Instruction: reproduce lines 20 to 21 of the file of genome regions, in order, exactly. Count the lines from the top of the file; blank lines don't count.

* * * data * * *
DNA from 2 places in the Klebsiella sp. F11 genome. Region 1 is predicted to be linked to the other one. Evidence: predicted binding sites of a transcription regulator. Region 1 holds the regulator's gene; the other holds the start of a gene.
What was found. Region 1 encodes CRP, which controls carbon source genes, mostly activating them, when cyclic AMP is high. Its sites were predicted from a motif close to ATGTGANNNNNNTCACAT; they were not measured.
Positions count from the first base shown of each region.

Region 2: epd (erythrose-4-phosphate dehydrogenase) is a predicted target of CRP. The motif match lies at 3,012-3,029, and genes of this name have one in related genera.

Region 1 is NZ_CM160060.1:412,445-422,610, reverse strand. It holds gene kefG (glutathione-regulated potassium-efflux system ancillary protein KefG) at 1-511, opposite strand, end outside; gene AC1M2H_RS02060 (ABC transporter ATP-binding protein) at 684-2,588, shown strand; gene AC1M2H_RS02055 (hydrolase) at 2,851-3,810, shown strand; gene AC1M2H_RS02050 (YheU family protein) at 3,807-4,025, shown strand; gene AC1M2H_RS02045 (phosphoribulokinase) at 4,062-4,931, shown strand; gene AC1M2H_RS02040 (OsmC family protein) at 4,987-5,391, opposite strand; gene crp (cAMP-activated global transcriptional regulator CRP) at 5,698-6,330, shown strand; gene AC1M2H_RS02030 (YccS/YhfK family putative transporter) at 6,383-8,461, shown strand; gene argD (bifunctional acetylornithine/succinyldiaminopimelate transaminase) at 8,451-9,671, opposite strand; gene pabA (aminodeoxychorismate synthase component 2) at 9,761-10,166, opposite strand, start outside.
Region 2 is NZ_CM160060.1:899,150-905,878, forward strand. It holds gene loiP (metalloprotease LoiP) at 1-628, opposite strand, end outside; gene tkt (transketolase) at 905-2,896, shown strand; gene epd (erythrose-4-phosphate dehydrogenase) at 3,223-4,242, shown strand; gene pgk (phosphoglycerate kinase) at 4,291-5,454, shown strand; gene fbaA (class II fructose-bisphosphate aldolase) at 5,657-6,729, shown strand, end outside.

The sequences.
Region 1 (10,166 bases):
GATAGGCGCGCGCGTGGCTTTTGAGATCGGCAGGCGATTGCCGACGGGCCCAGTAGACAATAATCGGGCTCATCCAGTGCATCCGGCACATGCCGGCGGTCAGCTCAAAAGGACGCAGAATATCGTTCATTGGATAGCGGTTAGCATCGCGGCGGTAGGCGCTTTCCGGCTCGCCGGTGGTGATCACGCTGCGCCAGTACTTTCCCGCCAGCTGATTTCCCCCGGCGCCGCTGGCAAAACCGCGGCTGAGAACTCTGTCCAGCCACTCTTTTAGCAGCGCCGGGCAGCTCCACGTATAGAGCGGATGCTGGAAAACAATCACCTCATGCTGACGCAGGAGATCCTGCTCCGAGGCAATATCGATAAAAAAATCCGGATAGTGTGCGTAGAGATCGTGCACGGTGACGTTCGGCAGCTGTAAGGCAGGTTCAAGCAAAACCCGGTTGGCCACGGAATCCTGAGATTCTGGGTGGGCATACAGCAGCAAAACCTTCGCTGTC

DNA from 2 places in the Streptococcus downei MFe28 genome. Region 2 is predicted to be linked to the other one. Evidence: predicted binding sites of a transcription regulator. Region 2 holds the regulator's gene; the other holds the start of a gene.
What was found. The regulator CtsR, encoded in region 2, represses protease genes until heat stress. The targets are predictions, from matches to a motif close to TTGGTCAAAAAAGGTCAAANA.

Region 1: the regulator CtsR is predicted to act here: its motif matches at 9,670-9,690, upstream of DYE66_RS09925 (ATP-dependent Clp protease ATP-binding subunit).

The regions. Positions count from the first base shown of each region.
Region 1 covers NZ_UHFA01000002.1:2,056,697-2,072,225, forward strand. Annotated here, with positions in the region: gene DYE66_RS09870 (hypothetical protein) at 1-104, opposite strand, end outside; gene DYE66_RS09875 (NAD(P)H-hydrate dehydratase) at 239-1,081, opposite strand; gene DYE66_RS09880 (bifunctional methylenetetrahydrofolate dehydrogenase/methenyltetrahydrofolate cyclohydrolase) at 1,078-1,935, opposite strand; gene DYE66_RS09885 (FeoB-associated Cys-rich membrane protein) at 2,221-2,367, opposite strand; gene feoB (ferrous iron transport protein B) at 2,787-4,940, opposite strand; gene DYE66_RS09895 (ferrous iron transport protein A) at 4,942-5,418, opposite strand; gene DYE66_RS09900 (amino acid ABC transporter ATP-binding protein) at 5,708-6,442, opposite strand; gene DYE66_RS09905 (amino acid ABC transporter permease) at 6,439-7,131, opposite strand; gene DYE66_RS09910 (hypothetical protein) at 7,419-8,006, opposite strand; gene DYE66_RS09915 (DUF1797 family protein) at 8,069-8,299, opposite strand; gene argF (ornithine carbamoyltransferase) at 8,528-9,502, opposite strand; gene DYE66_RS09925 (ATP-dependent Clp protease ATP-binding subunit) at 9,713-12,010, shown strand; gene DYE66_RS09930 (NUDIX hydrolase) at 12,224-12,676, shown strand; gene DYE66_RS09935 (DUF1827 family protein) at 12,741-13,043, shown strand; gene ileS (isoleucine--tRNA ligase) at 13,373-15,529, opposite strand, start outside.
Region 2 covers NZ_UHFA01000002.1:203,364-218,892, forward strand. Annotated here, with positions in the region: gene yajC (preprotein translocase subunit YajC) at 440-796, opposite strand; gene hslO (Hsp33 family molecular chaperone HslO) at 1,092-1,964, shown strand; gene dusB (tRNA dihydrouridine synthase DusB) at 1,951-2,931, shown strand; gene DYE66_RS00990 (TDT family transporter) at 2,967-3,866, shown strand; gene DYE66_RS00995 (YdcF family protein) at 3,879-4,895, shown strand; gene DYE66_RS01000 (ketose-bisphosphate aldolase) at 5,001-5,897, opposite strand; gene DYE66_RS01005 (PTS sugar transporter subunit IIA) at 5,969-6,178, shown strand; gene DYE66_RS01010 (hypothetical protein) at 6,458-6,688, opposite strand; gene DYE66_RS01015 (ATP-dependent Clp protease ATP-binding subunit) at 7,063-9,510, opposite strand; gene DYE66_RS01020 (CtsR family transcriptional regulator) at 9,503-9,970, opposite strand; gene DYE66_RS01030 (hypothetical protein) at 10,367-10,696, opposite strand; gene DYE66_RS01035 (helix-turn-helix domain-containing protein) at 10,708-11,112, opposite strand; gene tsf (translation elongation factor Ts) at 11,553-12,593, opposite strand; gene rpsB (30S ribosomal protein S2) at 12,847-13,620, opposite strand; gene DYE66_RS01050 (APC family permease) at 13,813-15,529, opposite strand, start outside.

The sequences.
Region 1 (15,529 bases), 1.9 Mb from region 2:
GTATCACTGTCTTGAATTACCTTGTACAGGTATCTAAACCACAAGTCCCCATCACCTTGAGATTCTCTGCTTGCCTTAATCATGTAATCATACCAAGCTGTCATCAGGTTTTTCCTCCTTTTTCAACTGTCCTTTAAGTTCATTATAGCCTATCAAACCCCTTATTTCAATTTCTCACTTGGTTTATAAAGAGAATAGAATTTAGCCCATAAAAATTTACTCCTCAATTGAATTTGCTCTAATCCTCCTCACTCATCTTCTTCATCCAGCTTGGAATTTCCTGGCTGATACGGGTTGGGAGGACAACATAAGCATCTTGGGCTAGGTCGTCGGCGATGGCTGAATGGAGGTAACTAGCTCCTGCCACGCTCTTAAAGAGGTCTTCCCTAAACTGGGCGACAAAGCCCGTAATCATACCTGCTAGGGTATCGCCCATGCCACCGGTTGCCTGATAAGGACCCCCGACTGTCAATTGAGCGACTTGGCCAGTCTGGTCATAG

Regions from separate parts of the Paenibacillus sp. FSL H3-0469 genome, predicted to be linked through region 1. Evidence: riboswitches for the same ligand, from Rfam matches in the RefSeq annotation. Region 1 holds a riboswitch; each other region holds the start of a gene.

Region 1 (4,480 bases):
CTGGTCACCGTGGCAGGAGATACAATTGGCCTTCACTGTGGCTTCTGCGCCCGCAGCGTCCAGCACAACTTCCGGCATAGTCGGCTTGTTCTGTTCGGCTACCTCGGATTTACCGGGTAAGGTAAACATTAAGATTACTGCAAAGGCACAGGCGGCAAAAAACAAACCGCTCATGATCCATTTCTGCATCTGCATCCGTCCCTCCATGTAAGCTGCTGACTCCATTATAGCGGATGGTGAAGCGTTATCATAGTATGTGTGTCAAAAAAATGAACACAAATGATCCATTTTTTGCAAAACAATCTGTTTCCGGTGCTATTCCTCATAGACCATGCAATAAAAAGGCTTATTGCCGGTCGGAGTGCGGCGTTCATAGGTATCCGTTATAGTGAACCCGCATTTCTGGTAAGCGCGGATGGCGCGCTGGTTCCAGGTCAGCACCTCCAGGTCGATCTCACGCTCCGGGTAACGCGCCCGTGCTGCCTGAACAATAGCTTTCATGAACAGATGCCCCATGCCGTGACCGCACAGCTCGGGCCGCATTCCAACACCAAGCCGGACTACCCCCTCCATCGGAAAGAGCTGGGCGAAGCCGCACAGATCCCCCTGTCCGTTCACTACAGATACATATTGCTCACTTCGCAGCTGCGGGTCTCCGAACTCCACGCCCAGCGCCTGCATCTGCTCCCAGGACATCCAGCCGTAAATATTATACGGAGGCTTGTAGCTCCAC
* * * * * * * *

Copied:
Region 1 (4,480 bases):
CTGGTCACCGTGGCAGGAGATACAATTGGCCTTCACTGTGGCTTCTGCGCCCGCAGCGTCCAGCACAACTTCCGGCATAGTCGGCTTGTTCTGTTCGGCTACCTCGGATTTACCGGGTAAGGTAAACATTAAGATTACTGCAAAGGCACAGGCGGCAAAAAACAAACCGCTCATGATCCATTTCTGCATCTGCATCCGTCCCTCCATGTAAGCTGCTGACTCCATTATAGCGGATGGTGAAGCGTTATCATAGTATGTGTGTCAAAAAAATGAACACAAATGATCCATTTTTTGCAAAACAATCTGTTTCCGGTGCTATTCCTCATAGACCATGCAATAAAAAGGCTTATTGCCGGTCGGAGTGCGGCGTTCATAGGTATCCGTTATAGTGAACCCGCATTTCTGGTAAGCGCGGATGGCGCGCTGGTTCCAGGTCAGCACCTCCAGGTCGATCTCACGCTCCGGGTAACGCGCCCGTGCTGCCTGAACAATAGCTTTCATGAACAGATGCCCCATGCCGTGACCGCACAGCTCGGGCCGCATTCCAACACCAAGCCGGACTACCCCCTCCATCGGAAAGAGCTGGGCGAAGCCGCACAGATCCCCCTGTCCGTTCACTACAGATACATATTGCTCACTTCGCAGCTGCGGGTCTCCGAACTCCACGCCCAGCGCCTGCATCTGCTCCCAGGACATCCAGCCGTAAATATTATACGGAGGCTTGTAGCTCCAC